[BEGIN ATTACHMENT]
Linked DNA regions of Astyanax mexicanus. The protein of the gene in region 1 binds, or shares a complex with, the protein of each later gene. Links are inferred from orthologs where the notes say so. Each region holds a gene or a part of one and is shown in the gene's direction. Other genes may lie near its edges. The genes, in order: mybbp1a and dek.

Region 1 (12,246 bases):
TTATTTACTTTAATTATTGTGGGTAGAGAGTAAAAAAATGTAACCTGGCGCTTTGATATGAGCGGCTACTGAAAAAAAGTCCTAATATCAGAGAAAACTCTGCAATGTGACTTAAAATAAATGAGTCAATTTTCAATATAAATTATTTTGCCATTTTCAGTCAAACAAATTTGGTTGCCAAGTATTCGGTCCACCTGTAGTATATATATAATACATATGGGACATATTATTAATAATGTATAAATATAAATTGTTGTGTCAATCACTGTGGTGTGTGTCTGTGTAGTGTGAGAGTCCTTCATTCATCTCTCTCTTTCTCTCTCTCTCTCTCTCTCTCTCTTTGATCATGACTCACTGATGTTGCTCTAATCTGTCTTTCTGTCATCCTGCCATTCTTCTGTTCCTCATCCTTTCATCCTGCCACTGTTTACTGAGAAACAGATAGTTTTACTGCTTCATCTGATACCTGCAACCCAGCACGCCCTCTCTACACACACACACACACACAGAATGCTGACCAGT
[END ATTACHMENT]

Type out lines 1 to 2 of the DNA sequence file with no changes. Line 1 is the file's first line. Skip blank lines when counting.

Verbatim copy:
Linked DNA regions of Astyanax mexicanus. The protein of the gene in region 1 binds, or shares a complex with, the protein of each later gene. Links are inferred from orthologs where the notes say so. Each region holds a gene or a part of one and is shown in the gene's direction. Other genes may lie near its edges. The genes, in order: mybbp1a and dek.

Region 1 (12,246 bases):